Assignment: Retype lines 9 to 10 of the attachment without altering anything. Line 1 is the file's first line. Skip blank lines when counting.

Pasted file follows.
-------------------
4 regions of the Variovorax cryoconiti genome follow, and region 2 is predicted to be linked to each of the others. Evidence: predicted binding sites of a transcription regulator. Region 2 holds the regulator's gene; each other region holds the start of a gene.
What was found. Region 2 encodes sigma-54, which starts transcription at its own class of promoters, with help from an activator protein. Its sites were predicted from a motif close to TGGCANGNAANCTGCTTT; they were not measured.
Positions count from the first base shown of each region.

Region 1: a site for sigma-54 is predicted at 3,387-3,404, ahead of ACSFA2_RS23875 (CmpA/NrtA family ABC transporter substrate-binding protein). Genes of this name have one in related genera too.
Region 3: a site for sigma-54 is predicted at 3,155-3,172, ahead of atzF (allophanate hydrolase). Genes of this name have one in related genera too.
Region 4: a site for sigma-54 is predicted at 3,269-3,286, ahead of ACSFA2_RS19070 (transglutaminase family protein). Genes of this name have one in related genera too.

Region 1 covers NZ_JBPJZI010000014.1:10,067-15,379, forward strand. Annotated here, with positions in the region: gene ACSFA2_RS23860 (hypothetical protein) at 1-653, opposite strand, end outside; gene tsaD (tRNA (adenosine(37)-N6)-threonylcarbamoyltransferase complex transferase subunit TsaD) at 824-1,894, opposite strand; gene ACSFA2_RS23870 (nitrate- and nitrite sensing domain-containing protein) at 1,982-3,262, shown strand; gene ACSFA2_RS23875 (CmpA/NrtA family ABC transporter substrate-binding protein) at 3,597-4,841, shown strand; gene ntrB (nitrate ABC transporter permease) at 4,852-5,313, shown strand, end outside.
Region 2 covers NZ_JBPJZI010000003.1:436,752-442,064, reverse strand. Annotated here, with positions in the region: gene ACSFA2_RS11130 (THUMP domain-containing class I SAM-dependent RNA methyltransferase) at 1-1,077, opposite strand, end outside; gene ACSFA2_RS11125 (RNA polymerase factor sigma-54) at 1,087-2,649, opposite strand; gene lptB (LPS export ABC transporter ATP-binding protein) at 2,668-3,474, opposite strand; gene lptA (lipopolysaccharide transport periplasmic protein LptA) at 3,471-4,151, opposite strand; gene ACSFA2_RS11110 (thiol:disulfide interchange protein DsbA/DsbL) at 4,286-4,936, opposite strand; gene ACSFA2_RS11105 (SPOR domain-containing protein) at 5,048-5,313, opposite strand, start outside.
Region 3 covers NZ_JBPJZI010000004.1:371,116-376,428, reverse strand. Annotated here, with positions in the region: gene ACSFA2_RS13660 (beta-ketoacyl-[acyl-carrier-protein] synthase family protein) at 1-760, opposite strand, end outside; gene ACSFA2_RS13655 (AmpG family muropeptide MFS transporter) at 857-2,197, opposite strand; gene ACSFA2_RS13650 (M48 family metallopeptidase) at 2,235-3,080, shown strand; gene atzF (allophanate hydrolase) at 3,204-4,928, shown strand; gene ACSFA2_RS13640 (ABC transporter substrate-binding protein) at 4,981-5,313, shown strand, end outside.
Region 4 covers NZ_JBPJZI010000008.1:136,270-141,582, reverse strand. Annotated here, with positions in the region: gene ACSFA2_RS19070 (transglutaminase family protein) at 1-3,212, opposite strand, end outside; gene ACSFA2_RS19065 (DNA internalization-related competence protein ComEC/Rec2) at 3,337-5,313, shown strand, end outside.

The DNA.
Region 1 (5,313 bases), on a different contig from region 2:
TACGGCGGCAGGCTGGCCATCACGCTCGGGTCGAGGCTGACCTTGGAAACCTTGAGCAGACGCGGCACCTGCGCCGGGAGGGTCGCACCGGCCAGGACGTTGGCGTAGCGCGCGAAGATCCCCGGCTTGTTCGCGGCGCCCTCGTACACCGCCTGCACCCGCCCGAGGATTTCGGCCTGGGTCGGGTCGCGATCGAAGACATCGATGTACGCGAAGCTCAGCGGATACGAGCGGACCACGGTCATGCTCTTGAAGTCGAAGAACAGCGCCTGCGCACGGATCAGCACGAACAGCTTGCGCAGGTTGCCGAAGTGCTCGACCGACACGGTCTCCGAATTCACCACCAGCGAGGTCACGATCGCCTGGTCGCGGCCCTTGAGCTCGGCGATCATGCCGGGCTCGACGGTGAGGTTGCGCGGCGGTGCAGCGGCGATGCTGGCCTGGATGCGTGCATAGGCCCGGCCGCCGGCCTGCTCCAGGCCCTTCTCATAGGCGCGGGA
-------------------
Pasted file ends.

Region 3 covers NZ_JBPJZI010000004.1:371,116-376,428, reverse strand. Annotated here, with positions in the region: gene ACSFA2_RS13660 (beta-ketoacyl-[acyl-carrier-protein] synthase family protein) at 1-760, opposite strand, end outside; gene ACSFA2_RS13655 (AmpG family muropeptide MFS transporter) at 857-2,197, opposite strand; gene ACSFA2_RS13650 (M48 family metallopeptidase) at 2,235-3,080, shown strand; gene atzF (allophanate hydrolase) at 3,204-4,928, shown strand; gene ACSFA2_RS13640 (ABC transporter substrate-binding protein) at 4,981-5,313, shown strand, end outside.
Region 4 covers NZ_JBPJZI010000008.1:136,270-141,582, reverse strand. Annotated here, with positions in the region: gene ACSFA2_RS19070 (transglutaminase family protein) at 1-3,212, opposite strand, end outside; gene ACSFA2_RS19065 (DNA internalization-related competence protein ComEC/Rec2) at 3,337-5,313, shown strand, end outside.